The Obsolescent Unions
AMERICAN UNIONISM, thirty years after the New Deal, is in the grip of two contradictory developments. One of these is a new surge of social and economic inventiveness in adapting collective bargaining to the dizzying requirements of rapid technological change. The other is a conjunction of challenges so inimical in their total effect to the traditional structure of our unions, that they presage nothing less than the eventual disappearance of unions as we know them. The historians of American institutions may record this as a period in which the labor movement was innovating itself into the grave.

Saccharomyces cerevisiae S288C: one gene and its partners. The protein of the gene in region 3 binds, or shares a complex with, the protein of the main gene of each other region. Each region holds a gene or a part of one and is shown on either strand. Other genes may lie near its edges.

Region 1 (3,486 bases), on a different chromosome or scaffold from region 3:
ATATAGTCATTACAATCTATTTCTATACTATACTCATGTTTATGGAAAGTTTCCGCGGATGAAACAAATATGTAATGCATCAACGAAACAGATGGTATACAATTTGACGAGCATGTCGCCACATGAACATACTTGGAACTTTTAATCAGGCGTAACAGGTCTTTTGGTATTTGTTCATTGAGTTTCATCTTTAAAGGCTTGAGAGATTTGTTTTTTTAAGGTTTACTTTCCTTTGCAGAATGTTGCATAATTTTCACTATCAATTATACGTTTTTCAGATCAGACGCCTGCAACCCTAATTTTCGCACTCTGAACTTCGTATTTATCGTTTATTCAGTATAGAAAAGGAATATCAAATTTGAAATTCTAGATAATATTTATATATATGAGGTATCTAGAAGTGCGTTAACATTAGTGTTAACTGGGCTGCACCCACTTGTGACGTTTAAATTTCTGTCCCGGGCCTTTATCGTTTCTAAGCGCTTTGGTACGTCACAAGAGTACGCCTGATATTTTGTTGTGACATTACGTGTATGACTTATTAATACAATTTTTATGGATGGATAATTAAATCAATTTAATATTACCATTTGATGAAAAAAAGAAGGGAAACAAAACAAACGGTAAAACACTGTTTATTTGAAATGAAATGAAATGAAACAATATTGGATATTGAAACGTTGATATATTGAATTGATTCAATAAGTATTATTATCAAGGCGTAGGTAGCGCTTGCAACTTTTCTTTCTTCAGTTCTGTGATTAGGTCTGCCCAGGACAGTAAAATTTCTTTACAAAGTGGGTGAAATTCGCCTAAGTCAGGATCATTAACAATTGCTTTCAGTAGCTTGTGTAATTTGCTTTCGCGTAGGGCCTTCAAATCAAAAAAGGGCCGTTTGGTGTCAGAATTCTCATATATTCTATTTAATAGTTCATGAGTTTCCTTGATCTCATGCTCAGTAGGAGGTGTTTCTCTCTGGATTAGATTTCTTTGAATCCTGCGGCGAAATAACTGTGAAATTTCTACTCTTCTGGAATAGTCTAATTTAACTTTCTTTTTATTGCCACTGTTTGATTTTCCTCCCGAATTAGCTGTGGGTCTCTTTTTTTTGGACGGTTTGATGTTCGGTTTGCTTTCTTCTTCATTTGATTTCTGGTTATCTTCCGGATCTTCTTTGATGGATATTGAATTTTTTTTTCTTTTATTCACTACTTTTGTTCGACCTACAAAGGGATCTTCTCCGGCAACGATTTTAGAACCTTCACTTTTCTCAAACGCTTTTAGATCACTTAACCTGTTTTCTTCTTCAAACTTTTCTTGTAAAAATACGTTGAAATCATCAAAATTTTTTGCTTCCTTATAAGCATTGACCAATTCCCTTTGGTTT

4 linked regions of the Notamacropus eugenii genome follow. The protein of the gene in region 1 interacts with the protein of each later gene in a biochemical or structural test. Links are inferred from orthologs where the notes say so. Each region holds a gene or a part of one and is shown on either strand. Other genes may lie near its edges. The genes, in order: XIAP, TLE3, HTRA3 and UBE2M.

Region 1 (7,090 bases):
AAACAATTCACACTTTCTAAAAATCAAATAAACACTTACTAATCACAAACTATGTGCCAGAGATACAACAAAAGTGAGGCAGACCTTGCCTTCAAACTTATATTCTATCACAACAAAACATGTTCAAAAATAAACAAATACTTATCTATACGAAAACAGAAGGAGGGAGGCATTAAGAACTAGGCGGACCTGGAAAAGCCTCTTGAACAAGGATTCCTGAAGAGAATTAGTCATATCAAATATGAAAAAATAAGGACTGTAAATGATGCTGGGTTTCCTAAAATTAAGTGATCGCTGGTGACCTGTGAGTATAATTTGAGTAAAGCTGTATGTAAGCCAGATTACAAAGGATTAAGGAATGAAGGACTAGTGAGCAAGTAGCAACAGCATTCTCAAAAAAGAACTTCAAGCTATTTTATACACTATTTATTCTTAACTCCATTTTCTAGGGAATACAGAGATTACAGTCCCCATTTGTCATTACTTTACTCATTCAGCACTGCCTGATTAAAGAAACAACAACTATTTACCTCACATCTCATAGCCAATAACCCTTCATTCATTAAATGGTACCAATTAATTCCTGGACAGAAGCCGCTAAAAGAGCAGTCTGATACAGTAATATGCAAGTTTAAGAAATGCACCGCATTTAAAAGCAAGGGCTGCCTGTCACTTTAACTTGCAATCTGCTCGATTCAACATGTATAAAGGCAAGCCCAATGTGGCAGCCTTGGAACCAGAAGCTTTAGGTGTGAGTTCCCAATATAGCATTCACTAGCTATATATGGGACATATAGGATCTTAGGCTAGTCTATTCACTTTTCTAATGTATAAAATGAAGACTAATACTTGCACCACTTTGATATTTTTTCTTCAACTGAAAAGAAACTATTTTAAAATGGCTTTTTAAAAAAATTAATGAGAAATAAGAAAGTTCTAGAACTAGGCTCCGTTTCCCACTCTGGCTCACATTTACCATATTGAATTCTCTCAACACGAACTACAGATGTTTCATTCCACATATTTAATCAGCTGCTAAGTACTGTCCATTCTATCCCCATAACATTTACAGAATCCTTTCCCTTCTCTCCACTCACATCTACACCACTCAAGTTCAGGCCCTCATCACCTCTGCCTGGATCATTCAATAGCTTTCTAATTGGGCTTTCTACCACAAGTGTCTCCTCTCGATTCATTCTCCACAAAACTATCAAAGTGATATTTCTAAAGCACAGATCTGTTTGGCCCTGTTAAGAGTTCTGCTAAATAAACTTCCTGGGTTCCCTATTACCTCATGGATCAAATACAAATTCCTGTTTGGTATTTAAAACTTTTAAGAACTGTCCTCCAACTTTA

On the face of it, labor has never seemed stronger-nor more likely to stay strong. Total membership, to take the most obvious measure, is as high as it has ever been, maintaining a level of slightly over 18 million in most of the period since World War II. True, membership is not growing; and the increase in the number of civilian workers-now exceeding 70 million-has reduced the unions’ percentage of the total labor force. Nevertheless, inroads into union strength made by technological innovation in such fields as mining and manufacturing have thus far been counterbalanced by sufficient expansion in other fields to keep the numerical level from going down.
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